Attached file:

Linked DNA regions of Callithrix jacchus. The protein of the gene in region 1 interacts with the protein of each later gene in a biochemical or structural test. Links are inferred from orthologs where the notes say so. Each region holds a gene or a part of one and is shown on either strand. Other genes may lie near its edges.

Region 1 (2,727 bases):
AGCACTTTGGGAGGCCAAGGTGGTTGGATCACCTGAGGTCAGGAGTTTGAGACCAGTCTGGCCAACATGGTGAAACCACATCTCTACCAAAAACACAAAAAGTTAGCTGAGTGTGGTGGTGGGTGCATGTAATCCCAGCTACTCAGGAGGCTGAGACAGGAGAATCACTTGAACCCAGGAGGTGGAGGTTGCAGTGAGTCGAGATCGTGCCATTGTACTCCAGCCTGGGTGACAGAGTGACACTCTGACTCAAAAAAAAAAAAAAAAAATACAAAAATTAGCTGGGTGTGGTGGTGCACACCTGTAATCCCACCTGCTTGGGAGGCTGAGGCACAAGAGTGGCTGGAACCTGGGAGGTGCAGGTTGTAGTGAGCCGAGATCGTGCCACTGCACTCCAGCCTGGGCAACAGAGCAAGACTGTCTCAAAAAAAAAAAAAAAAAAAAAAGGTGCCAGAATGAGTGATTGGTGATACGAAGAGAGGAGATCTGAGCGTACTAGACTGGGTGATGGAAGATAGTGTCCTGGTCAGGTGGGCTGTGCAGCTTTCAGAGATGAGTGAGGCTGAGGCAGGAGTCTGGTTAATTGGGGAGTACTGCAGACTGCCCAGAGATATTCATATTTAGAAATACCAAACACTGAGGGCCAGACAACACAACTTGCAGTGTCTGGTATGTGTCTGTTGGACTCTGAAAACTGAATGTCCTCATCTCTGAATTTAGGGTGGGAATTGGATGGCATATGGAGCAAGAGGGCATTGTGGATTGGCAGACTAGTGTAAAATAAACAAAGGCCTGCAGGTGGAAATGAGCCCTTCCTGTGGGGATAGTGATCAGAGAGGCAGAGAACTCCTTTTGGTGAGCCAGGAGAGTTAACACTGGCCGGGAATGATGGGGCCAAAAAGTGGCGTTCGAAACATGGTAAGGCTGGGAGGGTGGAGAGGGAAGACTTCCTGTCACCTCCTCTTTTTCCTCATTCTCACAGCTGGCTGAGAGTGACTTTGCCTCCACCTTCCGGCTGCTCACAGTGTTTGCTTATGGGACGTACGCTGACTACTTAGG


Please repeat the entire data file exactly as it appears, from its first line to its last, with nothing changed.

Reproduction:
Linked DNA regions of Callithrix jacchus. The protein of the gene in region 1 interacts with the protein of each later gene in a biochemical or structural test. Links are inferred from orthologs where the notes say so. Each region holds a gene or a part of one and is shown on either strand. Other genes may lie near its edges.

Region 1 (2,727 bases):
AGCACTTTGGGAGGCCAAGGTGGTTGGATCACCTGAGGTCAGGAGTTTGAGACCAGTCTGGCCAACATGGTGAAACCACATCTCTACCAAAAACACAAAAAGTTAGCTGAGTGTGGTGGTGGGTGCATGTAATCCCAGCTACTCAGGAGGCTGAGACAGGAGAATCACTTGAACCCAGGAGGTGGAGGTTGCAGTGAGTCGAGATCGTGCCATTGTACTCCAGCCTGGGTGACAGAGTGACACTCTGACTCAAAAAAAAAAAAAAAAAATACAAAAATTAGCTGGGTGTGGTGGTGCACACCTGTAATCCCACCTGCTTGGGAGGCTGAGGCACAAGAGTGGCTGGAACCTGGGAGGTGCAGGTTGTAGTGAGCCGAGATCGTGCCACTGCACTCCAGCCTGGGCAACAGAGCAAGACTGTCTCAAAAAAAAAAAAAAAAAAAAAAGGTGCCAGAATGAGTGATTGGTGATACGAAGAGAGGAGATCTGAGCGTACTAGACTGGGTGATGGAAGATAGTGTCCTGGTCAGGTGGGCTGTGCAGCTTTCAGAGATGAGTGAGGCTGAGGCAGGAGTCTGGTTAATTGGGGAGTACTGCAGACTGCCCAGAGATATTCATATTTAGAAATACCAAACACTGAGGGCCAGACAACACAACTTGCAGTGTCTGGTATGTGTCTGTTGGACTCTGAAAACTGAATGTCCTCATCTCTGAATTTAGGGTGGGAATTGGATGGCATATGGAGCAAGAGGGCATTGTGGATTGGCAGACTAGTGTAAAATAAACAAAGGCCTGCAGGTGGAAATGAGCCCTTCCTGTGGGGATAGTGATCAGAGAGGCAGAGAACTCCTTTTGGTGAGCCAGGAGAGTTAACACTGGCCGGGAATGATGGGGCCAAAAAGTGGCGTTCGAAACATGGTAAGGCTGGGAGGGTGGAGAGGGAAGACTTCCTGTCACCTCCTCTTTTTCCTCATTCTCACAGCTGGCTGAGAGTGACTTTGCCTCCACCTTCCGGCTGCTCACAGTGTTTGCTTATGGGACGTACGCTGACTACTTAGG